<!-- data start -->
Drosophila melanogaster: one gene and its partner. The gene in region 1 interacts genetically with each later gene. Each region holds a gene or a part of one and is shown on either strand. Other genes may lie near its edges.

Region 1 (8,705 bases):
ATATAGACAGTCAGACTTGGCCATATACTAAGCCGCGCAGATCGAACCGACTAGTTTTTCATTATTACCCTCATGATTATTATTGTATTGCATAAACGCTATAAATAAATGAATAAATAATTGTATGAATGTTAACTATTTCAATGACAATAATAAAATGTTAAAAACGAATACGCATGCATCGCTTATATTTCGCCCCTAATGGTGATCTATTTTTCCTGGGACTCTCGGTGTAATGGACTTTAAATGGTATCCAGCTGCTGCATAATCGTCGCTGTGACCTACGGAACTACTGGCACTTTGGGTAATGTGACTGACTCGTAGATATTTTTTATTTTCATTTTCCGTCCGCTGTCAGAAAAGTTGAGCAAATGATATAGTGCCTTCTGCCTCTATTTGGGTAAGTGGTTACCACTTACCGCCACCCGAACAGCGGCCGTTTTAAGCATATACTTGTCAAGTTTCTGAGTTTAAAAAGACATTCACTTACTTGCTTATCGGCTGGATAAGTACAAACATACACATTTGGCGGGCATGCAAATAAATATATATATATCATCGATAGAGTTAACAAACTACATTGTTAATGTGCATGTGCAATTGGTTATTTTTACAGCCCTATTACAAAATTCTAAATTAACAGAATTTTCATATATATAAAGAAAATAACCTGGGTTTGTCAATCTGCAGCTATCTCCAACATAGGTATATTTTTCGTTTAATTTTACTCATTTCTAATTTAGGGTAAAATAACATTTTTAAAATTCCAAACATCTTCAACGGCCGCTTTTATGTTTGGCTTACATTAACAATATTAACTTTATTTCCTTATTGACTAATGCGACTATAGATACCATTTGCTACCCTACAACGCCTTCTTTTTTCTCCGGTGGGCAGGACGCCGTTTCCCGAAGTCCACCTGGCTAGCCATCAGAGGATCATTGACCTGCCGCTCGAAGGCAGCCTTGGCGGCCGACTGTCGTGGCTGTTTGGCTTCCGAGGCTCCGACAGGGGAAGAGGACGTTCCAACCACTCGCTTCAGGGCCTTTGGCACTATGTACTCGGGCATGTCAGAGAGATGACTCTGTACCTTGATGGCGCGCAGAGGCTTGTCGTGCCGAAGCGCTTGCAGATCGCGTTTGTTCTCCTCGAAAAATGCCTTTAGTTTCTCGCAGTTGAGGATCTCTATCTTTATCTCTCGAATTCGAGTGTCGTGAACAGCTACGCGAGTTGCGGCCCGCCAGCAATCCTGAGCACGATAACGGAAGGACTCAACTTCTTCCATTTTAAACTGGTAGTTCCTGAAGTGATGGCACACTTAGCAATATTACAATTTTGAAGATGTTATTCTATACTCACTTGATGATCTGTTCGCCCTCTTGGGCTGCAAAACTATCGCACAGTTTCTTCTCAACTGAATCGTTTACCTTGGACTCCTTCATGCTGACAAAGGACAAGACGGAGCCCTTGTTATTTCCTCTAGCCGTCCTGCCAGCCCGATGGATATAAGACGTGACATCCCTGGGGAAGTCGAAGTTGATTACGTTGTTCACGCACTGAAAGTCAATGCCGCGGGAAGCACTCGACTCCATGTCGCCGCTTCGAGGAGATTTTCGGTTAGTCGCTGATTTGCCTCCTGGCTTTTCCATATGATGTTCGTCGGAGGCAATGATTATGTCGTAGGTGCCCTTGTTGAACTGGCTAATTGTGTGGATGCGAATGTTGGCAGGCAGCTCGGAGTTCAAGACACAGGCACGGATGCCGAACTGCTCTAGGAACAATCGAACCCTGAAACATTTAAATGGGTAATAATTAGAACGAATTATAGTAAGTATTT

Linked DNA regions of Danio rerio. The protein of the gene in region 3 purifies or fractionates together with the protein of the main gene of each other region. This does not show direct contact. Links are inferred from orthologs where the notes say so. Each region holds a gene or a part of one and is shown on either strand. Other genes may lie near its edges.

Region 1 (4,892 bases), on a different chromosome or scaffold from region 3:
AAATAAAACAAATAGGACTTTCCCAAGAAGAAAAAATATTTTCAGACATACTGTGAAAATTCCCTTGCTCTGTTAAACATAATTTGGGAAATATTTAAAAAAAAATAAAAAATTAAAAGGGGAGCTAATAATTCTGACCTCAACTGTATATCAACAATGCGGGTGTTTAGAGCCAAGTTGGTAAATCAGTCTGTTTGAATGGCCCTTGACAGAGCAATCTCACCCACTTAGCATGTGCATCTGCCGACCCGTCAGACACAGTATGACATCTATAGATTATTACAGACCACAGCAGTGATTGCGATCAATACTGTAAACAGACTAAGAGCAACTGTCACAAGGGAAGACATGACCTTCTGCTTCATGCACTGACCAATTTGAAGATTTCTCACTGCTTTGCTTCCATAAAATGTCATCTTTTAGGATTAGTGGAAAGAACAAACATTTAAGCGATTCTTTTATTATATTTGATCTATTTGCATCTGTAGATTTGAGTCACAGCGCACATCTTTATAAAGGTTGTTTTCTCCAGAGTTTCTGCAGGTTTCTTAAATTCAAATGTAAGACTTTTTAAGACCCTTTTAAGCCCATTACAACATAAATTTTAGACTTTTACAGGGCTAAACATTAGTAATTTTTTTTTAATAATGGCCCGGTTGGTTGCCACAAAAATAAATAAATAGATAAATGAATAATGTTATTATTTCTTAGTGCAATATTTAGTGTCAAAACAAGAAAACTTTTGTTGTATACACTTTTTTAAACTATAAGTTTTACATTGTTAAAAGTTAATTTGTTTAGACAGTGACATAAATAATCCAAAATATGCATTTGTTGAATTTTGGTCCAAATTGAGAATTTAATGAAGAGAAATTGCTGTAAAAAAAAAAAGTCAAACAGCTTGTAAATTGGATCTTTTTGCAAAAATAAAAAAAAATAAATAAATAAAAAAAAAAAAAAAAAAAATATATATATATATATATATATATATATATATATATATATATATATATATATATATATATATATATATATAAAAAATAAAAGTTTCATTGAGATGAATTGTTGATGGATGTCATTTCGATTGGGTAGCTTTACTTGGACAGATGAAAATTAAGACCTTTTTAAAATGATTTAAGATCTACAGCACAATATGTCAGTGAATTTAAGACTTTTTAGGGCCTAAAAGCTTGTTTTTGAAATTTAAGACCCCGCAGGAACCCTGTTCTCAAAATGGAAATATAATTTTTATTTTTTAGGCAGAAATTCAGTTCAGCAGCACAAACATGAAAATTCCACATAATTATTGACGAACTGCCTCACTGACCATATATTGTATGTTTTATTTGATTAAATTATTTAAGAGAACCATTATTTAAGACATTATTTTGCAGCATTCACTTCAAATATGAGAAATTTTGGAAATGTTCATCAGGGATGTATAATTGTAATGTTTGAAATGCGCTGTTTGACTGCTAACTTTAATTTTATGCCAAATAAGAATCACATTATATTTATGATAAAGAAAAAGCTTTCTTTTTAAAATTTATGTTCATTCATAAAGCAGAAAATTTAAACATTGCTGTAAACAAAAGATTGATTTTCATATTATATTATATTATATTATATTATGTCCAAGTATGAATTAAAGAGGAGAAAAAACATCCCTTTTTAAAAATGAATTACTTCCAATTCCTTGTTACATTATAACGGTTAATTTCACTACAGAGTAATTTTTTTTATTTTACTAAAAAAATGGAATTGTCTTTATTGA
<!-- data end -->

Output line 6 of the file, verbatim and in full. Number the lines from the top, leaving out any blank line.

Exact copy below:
AAATAAAACAAATAGGACTTTCCCAAGAAGAAAAAATATTTTCAGACATACTGTGAAAATTCCCTTGCTCTGTTAAACATAATTTGGGAAATATTTAAAAAAAAATAAAAAATTAAAAGGGGAGCTAATAATTCTGACCTCAACTGTATATCAACAATGCGGGTGTTTAGAGCCAAGTTGGTAAATCAGTCTGTTTGAATGGCCCTTGACAGAGCAATCTCACCCACTTAGCATGTGCATCTGCCGACCCGTCAGACACAGTATGACATCTATAGATTATTACAGACCACAGCAGTGATTGCGATCAATACTGTAAACAGACTAAGAGCAACTGTCACAAGGGAAGACATGACCTTCTGCTTCATGCACTGACCAATTTGAAGATTTCTCACTGCTTTGCTTCCATAAAATGTCATCTTTTAGGATTAGTGGAAAGAACAAACATTTAAGCGATTCTTTTATTATATTTGATCTATTTGCATCTGTAGATTTGAGTCACAGCGCACATCTTTATAAAGGTTGTTTTCTCCAGAGTTTCTGCAGGTTTCTTAAATTCAAATGTAAGACTTTTTAAGACCCTTTTAAGCCCATTACAACATAAATTTTAGACTTTTACAGGGCTAAACATTAGTAATTTTTTTTTAATAATGGCCCGGTTGGTTGCCACAAAAATAAATAAATAGATAAATGAATAATGTTATTATTTCTTAGTGCAATATTTAGTGTCAAAACAAGAAAACTTTTGTTGTATACACTTTTTTAAACTATAAGTTTTACATTGTTAAAAGTTAATTTGTTTAGACAGTGACATAAATAATCCAAAATATGCATTTGTTGAATTTTGGTCCAAATTGAGAATTTAATGAAGAGAAATTGCTGTAAAAAAAAAAAGTCAAACAGCTTGTAAATTGGATCTTTTTGCAAAAATAAAAAAAAATAAATAAATAAAAAAAAAAAAAAAAAAAATATATATATATATATATATATATATATATATATATATATATATATATATATATATATATATATATATATAAAAAATAAAAGTTTCATTGAGATGAATTGTTGATGGATGTCATTTCGATTGGGTAGCTTTACTTGGACAGATGAAAATTAAGACCTTTTTAAAATGATTTAAGATCTACAGCACAATATGTCAGTGAATTTAAGACTTTTTAGGGCCTAAAAGCTTGTTTTTGAAATTTAAGACCCCGCAGGAACCCTGTTCTCAAAATGGAAATATAATTTTTATTTTTTAGGCAGAAATTCAGTTCAGCAGCACAAACATGAAAATTCCACATAATTATTGACGAACTGCCTCACTGACCATATATTGTATGTTTTATTTGATTAAATTATTTAAGAGAACCATTATTTAAGACATTATTTTGCAGCATTCACTTCAAATATGAGAAATTTTGGAAATGTTCATCAGGGATGTATAATTGTAATGTTTGAAATGCGCTGTTTGACTGCTAACTTTAATTTTATGCCAAATAAGAATCACATTATATTTATGATAAAGAAAAAGCTTTCTTTTTAAAATTTATGTTCATTCATAAAGCAGAAAATTTAAACATTGCTGTAAACAAAAGATTGATTTTCATATTATATTATATTATATTATATTATGTCCAAGTATGAATTAAAGAGGAGAAAAAACATCCCTTTTTAAAAATGAATTACTTCCAATTCCTTGTTACATTATAACGGTTAATTTCACTACAGAGTAATTTTTTTTATTTTACTAAAAAAATGGAATTGTCTTTATTGA